This news release is about a new method of magnetic resonance imaging (MRI) for use in the diagnosis and guiding of treatment for prostate cancer. The release claims that the new technique “measurably improves upon current prostate imaging,” is “more reliable” than existing techniques, and “provides a better target for biopsies.” No data are provided to support any of these assertions, and the original study that sparked the release included just 27 patients and should be considered highly preliminary. Even the title of that study calls the results merely a “proof of principle.”
[Editor’s note: This review was completed in January while we were still developing and honing this news releases review service. Although it’s a few months old, this review contains valuable information for those who write and consume health-related news releases, which is why we’re still publishing it.]
Prostate cancer is the leading cause of cancer deaths in men. However, some prostate tumors, even if malignant, may be slow growing and warrant nothing more than watching. If this new MRI method can help identify low-risk tumors, or assess the likelihood that a tumor will spread beyond the prostate, it would be a useful tool for guiding treatment. But the release doesn’t offer any data to show that this technique performs better than existing assessment approaches, and so its ability to justify a role for this new technology in prostate cancer treatment is extremely limited.
It is unclear if this MRI method is more, less or equally expensive as contrast enhanced MRI or diffusion MRI. It is also unclear if special equipment is necessary for this new MRI approach or if that equipment is currently common. Another cost not mentioned is the extra time needed to schedule the appointment and perform the imaging study.
The news release provides no data to justify repeated claims that this technique performs better than existing technology. And we think the release misstates the findings of the study that forms the basis for these claims. For example, the releases talks about the new technology’s ability to find small, localized tumors to guide biopsy. However, the actual study addresses only the ability of the new technology to detect cancers that have extended beyond the prostate. In addition, we found the closing quote from professor Robert Reiter, MD, about the value of the new technology, to be misleading. He says, “If by imaging we could predict the tumor grade, we may be able to spare some patients from prostate resection and monitor their cancer with imaging.” But some patients currently already enjoy the option of watchful waiting. If the biopsy grade, clinical exam, and PSA all indicate a low-risk tumor, then the patient can be offered active surveillance and avoid the need for resection.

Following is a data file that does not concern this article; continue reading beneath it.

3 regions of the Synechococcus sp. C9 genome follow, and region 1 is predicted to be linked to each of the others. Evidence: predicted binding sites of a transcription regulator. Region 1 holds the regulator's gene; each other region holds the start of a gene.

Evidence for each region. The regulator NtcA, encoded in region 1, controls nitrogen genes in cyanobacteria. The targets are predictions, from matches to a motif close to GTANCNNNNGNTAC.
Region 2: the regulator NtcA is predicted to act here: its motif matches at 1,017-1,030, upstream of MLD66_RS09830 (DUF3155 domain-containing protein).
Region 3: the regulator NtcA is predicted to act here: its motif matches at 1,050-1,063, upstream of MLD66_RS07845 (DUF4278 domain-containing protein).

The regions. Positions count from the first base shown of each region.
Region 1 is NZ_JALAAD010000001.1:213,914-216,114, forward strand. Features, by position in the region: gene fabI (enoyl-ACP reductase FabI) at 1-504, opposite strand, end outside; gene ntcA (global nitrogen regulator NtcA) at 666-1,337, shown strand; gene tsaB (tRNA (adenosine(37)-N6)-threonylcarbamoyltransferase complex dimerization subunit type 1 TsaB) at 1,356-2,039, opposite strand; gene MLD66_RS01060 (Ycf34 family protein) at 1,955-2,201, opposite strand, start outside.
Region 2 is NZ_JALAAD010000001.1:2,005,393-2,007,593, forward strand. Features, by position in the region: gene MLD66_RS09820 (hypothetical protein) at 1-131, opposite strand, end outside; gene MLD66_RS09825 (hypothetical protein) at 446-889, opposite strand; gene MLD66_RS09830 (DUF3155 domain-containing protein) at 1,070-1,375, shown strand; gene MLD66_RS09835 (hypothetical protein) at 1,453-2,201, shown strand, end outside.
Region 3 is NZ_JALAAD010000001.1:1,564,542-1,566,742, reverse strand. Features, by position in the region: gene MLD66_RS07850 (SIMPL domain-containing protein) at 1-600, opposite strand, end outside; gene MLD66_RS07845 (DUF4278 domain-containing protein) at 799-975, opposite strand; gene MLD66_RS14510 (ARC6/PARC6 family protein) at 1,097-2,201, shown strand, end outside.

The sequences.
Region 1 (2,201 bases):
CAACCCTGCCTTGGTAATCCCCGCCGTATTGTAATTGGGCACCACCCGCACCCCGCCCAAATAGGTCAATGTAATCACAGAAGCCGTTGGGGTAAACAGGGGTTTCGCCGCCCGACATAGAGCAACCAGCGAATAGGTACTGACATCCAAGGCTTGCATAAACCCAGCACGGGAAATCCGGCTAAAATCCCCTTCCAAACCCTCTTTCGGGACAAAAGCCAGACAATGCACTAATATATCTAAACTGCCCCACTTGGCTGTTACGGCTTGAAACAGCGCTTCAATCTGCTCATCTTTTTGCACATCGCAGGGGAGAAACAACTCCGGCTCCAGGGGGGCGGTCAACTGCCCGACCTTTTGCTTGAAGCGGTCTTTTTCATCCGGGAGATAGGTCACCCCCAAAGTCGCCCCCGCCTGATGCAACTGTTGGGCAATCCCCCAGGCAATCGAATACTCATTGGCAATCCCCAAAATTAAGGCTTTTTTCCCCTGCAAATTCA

Potential harms are not discussed. One conceivable concern is that “provid[ing] a better target for biopsies, especially for smaller tumors” might lead to overdiagnosis — finding low-risk cancers that would never cause a problem. The patient is subsequently burdened with a cancer diagnosis and complication risks related to ensuing treatment/surveillance protocols.
There is nothing in this news release that tells us anything at all about how the new technology was tested or what those tests found. Our perusal of the original study did not turn up much additional information. The article states that the new technology detected 8/9 extracapsular cancers (cancers that extend beyond the prostate capsule), and the old technology only 2/9. The authors did not present a statistical analysis, but by our calculation, the differences are not statistically significant.
This story does not disease monger and is actually tipped toward the idea that with this method, in some cases, nothing but watching and waiting is necessary. However, there is some “mongering” of the idea that MRI has a more important role in cancer management than is supported by the evidence. The release states that contrast enhanced MRI is the current “standard of care,” but many prostate cancers are not imaged (other than by ultrasound during biopsy).
The funding sources are fully listed. There is no indication of a conflict of interest.
We don’t think the story discusses the relevant comparison techniques. It talks mainly about the new technique’s performance compared with other types of MRI. But as noted above, many prostatic cancers, especially those with low PSA and Gleason scores, are not imaged at all (other than by ultrasound during biopsy). For us, the meaningful comparison of the new MRI technology would be with clinical staging, not another MRI technology. Unfortunately, such a comparison is never made or discussed.
It’s not clear from the release when or whether this technology might become available, if it’s not available already.
The news release indicates that this is a fairly new method that operates differently than other MRI methods.
As discussed above, this release harbors many unsupported claims that are not justifiable based on the evidence presented.